The children of securely attached mothers think that God is close

Children’s sense of God’s closeness is apparently related, not to their mother’s religiosity, but to their mother’s attachment style – that is, whether the mother is calm and confident in her relationships or anxious and uncertain. Specifically, Rosalinda Cassibba and her colleagues have shown that the children of securely attached mothers (religious or not) tend to think that God is closer, as compared with the children of insecurely attached mothers.

The new finding builds on claims made last century by the British psychoanalyst John Bowlby that attachment style is transmitted from generation to generation (via non-genetic means). The new result suggests that a mother’s attachment style affects the kind of attachment her child forms not just with her, but with other potential caring figures, even non-corporeal ones.

Seventy-one Italian mothers were classified as having a secure or insecure attachment style based on a short interview. They also answered questions about their religious faith and attachment to God. Meanwhile, their children (average age 7; 29 boys, 42 girls) were presented with a felt board depicting a child and were told six stories involving that child: some were neutral (e.g. he sits at a table and reads), others were more distressing (e.g. his dog died). For each story, the children were asked to place a felt character to show where God was located. The children were able to choose from 10 possible felt figures to represent God – most chose a man or a heart.

The children of securely attached mothers tended to place God nearer to the child in both the neutral and distressing stories. By contrast, the children’s placement of God was unrelated to their mother’s religiosity. Cassibba and her colleagues aren’t certain of the mechanism underlying the relationship between mothers’ attachment and children’s sense of God’s closeness, but they think it probably has to do with the mothers’ care-giving style, or possibly a personality style shared with the parent.

The study has a number of short-comings including the fact that the children were locating God’s closeness to a fictional child, not to themselves. Also, we don’t know how specific this is – would they, for instance, have located a child’s teddy bear as nearer? Notwithstanding these issues, the researchers said their finding “is important both for attachment research in developmental psychology and the psychology of religion.”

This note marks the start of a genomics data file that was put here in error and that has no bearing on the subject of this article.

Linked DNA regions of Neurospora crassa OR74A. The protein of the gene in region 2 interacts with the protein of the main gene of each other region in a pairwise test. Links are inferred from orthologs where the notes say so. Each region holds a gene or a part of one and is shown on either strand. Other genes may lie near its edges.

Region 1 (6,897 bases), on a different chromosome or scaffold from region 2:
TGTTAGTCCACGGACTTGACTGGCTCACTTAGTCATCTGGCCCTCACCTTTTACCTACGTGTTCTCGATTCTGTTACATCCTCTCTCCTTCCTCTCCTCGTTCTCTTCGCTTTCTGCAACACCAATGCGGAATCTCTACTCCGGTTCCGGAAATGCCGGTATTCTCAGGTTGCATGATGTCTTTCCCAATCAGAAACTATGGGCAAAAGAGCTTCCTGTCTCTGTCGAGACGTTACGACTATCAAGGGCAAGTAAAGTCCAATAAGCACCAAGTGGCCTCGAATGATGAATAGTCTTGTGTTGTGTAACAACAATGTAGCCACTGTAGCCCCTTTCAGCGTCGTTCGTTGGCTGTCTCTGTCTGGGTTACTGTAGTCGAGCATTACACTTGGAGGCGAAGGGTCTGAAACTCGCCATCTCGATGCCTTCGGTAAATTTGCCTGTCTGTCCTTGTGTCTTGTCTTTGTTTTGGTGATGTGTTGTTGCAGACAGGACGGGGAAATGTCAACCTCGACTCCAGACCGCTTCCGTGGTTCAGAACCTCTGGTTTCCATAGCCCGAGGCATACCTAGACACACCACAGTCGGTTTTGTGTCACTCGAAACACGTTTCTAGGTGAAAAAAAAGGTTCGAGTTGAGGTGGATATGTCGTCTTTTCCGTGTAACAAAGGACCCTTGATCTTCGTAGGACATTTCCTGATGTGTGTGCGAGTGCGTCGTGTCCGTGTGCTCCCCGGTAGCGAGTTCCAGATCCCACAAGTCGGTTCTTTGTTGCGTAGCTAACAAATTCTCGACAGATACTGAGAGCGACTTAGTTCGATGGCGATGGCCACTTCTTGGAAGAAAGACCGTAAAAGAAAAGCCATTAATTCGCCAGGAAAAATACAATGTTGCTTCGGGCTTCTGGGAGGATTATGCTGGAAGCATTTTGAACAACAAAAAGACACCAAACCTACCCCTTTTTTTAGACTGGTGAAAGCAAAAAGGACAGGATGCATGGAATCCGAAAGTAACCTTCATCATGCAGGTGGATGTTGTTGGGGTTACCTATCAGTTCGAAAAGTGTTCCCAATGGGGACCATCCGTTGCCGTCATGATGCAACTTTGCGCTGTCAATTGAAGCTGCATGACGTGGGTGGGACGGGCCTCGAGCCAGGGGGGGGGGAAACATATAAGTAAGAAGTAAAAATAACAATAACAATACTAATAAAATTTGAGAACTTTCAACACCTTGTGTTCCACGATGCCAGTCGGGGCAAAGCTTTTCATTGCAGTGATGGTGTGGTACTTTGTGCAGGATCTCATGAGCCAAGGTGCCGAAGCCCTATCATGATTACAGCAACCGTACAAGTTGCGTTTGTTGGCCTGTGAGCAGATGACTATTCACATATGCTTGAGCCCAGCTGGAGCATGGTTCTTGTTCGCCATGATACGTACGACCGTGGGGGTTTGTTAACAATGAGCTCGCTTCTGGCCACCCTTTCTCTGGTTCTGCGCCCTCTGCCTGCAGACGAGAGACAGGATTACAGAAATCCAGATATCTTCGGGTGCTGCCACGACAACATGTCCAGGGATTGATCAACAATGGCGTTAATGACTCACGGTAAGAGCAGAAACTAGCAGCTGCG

Somewhat strangely for an article published in a psychology journal, Cassibba and her colleagues ended with the following advice for the pious: “A caregiver who desires his or her children to come to view God as a close relational partner may do well in placing a high priority on the children’s own needs for support and closeness. The caregiver’s implicit teachings about relationships is likely to be far more important than his or her explicit preaching about God.”


Cassibba R, Granqvist P, and Costantini A (2013). Mothers’ attachment security predicts their children’s sense of God’s closeness. Attachment and human development, 15 (1), 51-64 PMID: 23216392

Post written by Christian Jarrett (@psych_writer) for the BPS Research Digest.

7 thoughts on “The children of securely attached mothers think that God is close”

  1. The researchers' own religious views are obvious not only from the closing remarks, but also from the implicit assumption that God is somewhere. I'm reminded of studies – I'm afraid I've forgotten who did them – that challenged the assumption that children would tell you if you were talking nonsense. They asked children questions such as, “Which is bigger, yellow or white?” and young children quite happily answered these, and gave reasonable explanations if asked.

    I'd like to know more about what was going on in the minds of atheist children with securely attached mothers. Perhaps it was something like, “When you say 'God' you mean 'Dad'…”

  2. It is perplexing that a scientific study – to use the term loosely in this case – would posit the existence of God as a given.

  3. It leaves a lot of questions unanswered. For example, did the sample only include kids from backgrounds where religion was a given, or did it include more secular upbringings? But I think, regardless of its faults, it throws up interesting questions about the concept of god, as a feeling of being protected.

  4. Regardless of the real flaws of this study, it does make me think back to my own childhood with a mother with severe anxiety and wonder if that was a part of why it was hard for me to follow in the family's religion. While this study has issues, I think it also brings up interesting ideas about how seemingly unrelated behaviors may affect one another.

    Then again, upon more thought, couldn't this be more generalized to “mothers (or parents?) with anxiety produce children who are less likely to trust” with whoever they will not trust being either other people or a supernatural being? Things to think about!

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